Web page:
Food Protein Induced Enterocolitis Syndrome (FPIES)

Reviewed by Bruce J. Lanser,

FPIES is an uncommon adverse GI reaction to a particular food. It is different from more common food allergies like IgE mediated food allergy. The exact mechanism is not clearly understood. Patients typically experience symptoms before 1 year of age, and it often can be difficult for providers to diagnose until a few episodes have occurred. The reactions almost always include profuse vomiting, a few hours after eating a trigger food. The child can also be lethargic, have cool or clammy skin, and look very sick.

FPIES affects less than 0.5% of the population. Reactions to new foods are uncommon after the first year of life. FPIES can be outgrown within a few years, but certain foods may persist longer. The treatment for FPIES involves strict avoidance of the trigger food, and often a special dietary plan for introducing new foods. Your child’s allergist will typically work closely with a nutritionist to help make this plan, and monitor growth and nutrition. Sometimes it may be necessary to also work with a feeding therapist.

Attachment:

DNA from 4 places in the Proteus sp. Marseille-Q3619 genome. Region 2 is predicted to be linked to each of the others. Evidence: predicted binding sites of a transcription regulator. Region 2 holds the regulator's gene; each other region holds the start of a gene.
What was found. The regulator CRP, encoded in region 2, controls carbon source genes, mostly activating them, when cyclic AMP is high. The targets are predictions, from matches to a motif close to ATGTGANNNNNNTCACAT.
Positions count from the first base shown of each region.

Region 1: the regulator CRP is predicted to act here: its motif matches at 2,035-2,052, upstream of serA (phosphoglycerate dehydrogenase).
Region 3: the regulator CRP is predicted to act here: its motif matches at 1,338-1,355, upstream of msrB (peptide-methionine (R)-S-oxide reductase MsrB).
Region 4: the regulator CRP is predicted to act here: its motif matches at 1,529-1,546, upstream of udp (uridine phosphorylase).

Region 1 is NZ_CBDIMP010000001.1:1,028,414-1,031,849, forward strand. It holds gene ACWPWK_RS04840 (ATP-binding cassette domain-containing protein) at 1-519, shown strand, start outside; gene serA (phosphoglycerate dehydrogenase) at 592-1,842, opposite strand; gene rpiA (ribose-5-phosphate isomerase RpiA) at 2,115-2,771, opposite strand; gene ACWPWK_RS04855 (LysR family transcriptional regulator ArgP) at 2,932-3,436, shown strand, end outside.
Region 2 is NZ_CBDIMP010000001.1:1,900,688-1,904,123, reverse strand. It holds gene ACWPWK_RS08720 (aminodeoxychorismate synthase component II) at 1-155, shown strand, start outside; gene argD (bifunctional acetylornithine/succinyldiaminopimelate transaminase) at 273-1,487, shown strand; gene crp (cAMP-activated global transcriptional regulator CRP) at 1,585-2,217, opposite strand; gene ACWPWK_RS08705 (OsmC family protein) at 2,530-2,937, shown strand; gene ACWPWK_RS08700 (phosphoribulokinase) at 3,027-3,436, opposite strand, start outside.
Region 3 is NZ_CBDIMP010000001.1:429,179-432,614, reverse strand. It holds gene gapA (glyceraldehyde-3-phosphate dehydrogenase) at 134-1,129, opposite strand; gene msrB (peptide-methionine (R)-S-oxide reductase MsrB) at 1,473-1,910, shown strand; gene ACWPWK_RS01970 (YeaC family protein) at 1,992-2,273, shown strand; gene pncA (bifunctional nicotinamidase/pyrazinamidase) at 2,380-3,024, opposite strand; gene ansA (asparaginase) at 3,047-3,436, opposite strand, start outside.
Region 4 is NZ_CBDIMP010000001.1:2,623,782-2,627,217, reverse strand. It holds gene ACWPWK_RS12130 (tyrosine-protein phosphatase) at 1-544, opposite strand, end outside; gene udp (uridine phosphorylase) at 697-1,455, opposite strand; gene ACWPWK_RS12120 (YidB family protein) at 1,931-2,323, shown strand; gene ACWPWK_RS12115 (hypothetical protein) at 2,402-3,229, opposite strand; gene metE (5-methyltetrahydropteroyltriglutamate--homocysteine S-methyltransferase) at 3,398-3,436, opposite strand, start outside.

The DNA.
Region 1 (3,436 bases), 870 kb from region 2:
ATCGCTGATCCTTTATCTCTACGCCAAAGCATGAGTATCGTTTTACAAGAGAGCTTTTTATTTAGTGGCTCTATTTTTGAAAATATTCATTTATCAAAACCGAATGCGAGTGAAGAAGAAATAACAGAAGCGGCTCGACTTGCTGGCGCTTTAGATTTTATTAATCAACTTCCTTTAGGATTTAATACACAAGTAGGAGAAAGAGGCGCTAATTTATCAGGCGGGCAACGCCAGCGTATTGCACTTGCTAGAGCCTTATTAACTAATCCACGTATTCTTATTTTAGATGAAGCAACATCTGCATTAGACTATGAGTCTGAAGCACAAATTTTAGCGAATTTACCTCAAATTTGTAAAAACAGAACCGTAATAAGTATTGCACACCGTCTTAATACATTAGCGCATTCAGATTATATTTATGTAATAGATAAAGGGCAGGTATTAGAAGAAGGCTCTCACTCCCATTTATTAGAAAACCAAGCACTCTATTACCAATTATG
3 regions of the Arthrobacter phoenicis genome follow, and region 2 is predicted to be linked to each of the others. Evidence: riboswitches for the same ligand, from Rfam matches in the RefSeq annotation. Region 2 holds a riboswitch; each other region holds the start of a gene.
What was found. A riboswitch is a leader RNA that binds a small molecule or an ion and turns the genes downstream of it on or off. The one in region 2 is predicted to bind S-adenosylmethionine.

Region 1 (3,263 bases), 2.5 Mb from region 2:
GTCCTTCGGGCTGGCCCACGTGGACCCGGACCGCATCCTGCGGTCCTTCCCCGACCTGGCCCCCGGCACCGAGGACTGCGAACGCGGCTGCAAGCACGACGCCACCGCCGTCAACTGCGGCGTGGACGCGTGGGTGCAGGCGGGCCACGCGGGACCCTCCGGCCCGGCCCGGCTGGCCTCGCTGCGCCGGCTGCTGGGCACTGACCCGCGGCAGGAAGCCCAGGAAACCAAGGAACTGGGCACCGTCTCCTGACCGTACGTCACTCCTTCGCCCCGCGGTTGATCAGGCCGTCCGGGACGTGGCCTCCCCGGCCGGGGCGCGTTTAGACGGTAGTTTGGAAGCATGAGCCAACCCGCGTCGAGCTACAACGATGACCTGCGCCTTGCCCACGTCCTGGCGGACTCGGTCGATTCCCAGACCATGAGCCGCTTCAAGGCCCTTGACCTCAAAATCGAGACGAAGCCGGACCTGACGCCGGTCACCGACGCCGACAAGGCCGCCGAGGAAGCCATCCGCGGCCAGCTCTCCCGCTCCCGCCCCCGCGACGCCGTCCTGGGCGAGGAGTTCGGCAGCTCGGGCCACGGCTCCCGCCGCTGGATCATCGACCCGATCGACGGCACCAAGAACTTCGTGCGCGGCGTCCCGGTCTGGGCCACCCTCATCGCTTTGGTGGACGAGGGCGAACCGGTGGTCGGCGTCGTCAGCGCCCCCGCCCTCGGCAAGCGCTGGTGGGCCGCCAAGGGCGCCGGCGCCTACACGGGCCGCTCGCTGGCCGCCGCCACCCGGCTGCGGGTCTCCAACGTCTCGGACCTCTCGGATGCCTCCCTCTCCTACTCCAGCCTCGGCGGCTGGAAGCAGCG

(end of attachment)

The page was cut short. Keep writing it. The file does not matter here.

Most Common FPIES Foods

  • Milk
  • Soy
  • Oat
  • Rice


Other Common FPIES Foods

  • Legumes (peas, beans, lentils)
  • Poultry (chicken and turkey)
  • Egg
  • Fish and Shellfish
  • Banana
  • Sweet Potato (*not white potato)
  • Wheat


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